Increased gold prices have had a negative impact on jewellery sales in both Abu Dhabi and Dubai
Gold sales fall sharply
Gold sales have slumped by as much as 80 per cent in Dubai and 25 per cent in Abu Dhabi so far this month, according to jewellers and trade associations. The price of gold has risen steadily in the past six weeks and tourist numbers have dropped because of the credit crunch. Sales of gold jewellery fell 80 per cent during the Eid holiday, said Haji Hasam Hingora, the manager of Kanz Jewels. "I haven't seen a situation like this for five years. The tourists are just looking, not buying. They say these prices are very high and they don't have enough money."
The lagging sales come after a peak in gold demand in October, when the price of the precious metal had fallen to US$720.35 an ounce, compared with a record high of $1,030.80 back in March. Spot gold is currently about $876 an ounce. People looking to park their cash in a safe investment rushed to buy bullion, gold coins and jewellery in October, with the UAE experiencing a 53 per cent increase in sales during the third quarter compared with the same period last year, according to figures from the World Gold Council.
But the tide has shifted back with the higher price. "Sales have fallen by 60 per cent in the past two weeks and it is getting worse and worse," said Oday Alfuhaid, who works at Al Bahar Jewellers in Bur Dubai. In Abu Dhabi, gold sales, including bullion, had dropped 25 per cent in the first half of this month compared with the same period last year, said the head of the emirate's retail gold and jewellery association.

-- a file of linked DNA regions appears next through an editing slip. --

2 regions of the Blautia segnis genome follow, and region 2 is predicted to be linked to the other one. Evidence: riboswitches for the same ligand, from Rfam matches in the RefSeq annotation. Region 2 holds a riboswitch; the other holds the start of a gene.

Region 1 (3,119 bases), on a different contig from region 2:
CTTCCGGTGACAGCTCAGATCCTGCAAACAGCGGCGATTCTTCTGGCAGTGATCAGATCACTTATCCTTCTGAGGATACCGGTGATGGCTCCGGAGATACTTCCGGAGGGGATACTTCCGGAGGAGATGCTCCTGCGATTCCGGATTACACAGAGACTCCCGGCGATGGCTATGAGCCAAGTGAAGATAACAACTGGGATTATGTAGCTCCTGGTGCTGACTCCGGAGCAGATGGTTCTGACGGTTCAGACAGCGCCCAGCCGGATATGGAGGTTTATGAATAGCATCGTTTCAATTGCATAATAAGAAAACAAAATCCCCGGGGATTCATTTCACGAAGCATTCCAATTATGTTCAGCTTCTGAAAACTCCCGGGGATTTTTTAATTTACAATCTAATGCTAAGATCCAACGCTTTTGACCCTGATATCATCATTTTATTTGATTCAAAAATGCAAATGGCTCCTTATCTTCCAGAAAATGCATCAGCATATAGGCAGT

"The rates have gone up even further, so it will be even more difficult now," said Tushar Patni, the chairman of Abu Dhabi Gold and Jewellery Group, an informal representative body for jewellers. "Sales will drop. They have dropped and they will drop." Sales in the capital were also down 20 per cent last month, he added. Dan Smith, a metals analyst with Standard Chartered Bank, said he was surprised by the weak demand because of the global surge to buy gold as a "safe haven".
"I think the consumer side has been hit slightly by the fact that the prices are high on a historical basis, although they are a bit lower than they were in March. But from an investor perspective, the investor demand is still pretty strong." Mr Smith predicted that the average price of gold next year would hover at about $875, but would hit $1,000 at some point during the year, driving consumer gold purchases down further.
"I'm not expecting [gold] consumption to be particularly strong [next year]," he said. Mr Hingora said his Dubai store was lowering prices to lure more customers. "We think the gold price has to maybe halve, otherwise many shops will start to close and this market will die." Mr Patni said Abu Dhabi jewellers had tried to attract more business with special offers, but the tactic was not working. "People are not bothered about promotions any more. There used to be times when you put up a raffle and things would change a bit, but not any more."
The smaller retailers in Abu Dhabi had been hit hardest, said Mr Patni. In recent months, many of the newer jewellers have had to sell their businesses, he added. "They can't sustain the daily expenses. The old guys are there, who have been there for generations. The smaller ones are getting squeezed." * with Reuters email@example.com